Thursday, July 02, 2009
I spent some time in Honduras in 1990, mainly in San Pedro Sula, Tegucigalpa and a little town on the Gulf of Fonseca called Cedeno (pictured). On the beach at Cedeno there was a constant passing above of UN helicopters flying between listening posts in Nicaragua on one side and El Salvador on the other. But Honduras was stable.
Last week there was a coup after their right of centre president decided to go loopy and declare himself socialist. He then allied himself with Chavez in Venezuela and Morales in Bolivia. Just like these anti-democratic socialists Zelaya then started to dismantle Honduras's democratic constitution. Last week he was overthrown, an interim government is in place and democracy will imminently be restored.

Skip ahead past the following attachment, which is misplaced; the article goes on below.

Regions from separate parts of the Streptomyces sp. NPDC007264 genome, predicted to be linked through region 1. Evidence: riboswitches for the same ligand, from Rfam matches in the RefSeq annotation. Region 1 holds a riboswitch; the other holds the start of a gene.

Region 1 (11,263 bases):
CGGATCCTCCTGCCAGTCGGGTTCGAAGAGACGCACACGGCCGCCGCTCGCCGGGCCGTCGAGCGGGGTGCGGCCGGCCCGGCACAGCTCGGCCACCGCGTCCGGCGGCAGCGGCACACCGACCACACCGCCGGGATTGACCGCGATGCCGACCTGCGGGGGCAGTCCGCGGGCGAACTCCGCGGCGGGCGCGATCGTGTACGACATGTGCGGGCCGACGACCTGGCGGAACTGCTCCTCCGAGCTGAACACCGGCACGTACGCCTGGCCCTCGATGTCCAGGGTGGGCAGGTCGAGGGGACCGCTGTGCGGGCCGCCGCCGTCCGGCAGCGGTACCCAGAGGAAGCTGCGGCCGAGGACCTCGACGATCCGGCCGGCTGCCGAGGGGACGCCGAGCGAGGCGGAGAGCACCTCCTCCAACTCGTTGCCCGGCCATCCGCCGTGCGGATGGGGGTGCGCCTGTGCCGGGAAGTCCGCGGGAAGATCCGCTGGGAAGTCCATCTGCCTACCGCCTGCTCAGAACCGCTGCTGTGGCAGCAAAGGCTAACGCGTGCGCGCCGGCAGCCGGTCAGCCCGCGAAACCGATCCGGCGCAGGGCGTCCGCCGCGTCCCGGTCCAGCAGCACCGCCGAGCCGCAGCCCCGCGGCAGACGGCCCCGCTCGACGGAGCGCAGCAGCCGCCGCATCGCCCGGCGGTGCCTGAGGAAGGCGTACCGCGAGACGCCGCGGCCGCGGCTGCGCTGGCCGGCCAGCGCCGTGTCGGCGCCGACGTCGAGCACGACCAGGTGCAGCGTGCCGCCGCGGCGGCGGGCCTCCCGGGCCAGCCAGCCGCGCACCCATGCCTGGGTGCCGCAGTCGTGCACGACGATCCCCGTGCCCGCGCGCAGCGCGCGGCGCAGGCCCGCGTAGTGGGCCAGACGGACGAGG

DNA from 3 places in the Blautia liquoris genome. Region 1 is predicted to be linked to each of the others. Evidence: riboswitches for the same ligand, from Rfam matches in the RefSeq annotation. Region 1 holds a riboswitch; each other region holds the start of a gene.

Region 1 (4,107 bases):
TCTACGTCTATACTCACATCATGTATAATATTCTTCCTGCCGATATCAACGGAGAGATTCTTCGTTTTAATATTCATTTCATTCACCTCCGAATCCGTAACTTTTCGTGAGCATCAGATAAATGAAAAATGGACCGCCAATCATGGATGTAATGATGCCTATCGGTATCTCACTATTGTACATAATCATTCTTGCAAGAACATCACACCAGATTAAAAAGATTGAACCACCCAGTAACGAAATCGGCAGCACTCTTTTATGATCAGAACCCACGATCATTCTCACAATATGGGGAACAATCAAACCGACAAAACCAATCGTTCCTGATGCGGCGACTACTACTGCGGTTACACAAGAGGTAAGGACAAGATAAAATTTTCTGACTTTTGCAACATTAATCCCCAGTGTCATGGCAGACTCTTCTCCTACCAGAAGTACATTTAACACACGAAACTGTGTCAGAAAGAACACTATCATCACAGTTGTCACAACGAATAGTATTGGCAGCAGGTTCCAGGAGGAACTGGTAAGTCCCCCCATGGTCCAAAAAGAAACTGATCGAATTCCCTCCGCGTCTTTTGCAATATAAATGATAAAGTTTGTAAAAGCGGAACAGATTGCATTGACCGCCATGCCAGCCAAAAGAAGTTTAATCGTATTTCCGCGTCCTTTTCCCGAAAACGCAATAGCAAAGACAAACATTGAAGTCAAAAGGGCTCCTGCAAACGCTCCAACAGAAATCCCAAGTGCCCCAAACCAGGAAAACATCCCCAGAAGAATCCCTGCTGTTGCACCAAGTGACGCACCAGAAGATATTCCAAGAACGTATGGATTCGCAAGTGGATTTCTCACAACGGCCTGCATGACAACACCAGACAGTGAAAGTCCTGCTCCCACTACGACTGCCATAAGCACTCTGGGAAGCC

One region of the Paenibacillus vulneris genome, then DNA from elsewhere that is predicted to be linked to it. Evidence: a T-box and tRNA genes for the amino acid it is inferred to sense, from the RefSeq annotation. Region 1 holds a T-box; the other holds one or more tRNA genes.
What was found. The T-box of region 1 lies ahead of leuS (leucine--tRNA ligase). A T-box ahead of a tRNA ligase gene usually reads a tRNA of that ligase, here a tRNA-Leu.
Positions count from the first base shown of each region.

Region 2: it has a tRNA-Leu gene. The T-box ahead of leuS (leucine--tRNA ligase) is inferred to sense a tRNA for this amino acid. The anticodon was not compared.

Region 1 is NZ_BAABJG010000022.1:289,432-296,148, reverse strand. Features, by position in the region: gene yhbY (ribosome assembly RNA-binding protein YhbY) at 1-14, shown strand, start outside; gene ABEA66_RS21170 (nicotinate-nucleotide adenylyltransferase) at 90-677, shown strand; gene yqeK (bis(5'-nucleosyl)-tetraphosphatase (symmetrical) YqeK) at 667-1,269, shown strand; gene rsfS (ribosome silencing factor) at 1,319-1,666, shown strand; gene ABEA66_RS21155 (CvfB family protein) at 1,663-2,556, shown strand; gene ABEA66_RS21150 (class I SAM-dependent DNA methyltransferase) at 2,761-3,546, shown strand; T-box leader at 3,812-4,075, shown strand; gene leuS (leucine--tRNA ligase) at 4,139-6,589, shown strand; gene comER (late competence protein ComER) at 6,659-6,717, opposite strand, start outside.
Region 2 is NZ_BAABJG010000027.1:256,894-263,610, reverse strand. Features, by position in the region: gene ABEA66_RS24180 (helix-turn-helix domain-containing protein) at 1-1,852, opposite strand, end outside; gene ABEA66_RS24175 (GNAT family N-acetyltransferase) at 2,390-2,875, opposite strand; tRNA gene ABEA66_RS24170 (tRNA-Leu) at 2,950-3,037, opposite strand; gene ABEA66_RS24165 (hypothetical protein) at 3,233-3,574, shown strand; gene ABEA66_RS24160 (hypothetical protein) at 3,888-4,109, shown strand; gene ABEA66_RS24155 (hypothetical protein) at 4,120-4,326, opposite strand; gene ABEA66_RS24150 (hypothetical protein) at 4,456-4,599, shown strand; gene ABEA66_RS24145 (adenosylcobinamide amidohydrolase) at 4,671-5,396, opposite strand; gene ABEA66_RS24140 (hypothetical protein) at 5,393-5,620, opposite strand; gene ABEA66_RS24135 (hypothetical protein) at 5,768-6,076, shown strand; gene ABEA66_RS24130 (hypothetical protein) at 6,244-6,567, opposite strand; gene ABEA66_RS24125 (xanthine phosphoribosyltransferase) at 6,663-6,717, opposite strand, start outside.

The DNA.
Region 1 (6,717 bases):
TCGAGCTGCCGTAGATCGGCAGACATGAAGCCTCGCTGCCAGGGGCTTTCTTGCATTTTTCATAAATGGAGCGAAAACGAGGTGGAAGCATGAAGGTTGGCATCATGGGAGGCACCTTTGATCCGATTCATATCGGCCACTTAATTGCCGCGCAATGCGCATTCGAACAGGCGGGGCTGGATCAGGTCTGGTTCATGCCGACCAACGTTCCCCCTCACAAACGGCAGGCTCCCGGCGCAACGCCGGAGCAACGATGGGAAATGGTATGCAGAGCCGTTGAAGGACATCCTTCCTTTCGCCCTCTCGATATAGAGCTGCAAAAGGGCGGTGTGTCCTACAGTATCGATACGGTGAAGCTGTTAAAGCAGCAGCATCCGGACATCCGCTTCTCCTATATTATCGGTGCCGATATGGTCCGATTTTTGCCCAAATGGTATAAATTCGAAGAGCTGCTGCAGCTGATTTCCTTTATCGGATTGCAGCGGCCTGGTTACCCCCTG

It is always sad when the military intervene but in Latin America they are essential. The Honduran military were left with no option. There is a history in Latin America of leftist despots blighting and impoverishing the country with the military eventually intervening to restore democracy. Alvaro Vargas Losa, of the Independent Institute takes a slightly less positive view in this article, which is well worth a read. He believes upcoming constitutional votes would have rejected Zelaya's march to dictatorship. I disagree, I believe Zelaya would have made sure he won, one way or the other. Or, like the EU he would have just come back from a slightly different angle, with the result he wanted.
When faced with socialism I'm all for military intervention, with a swift return to democracy.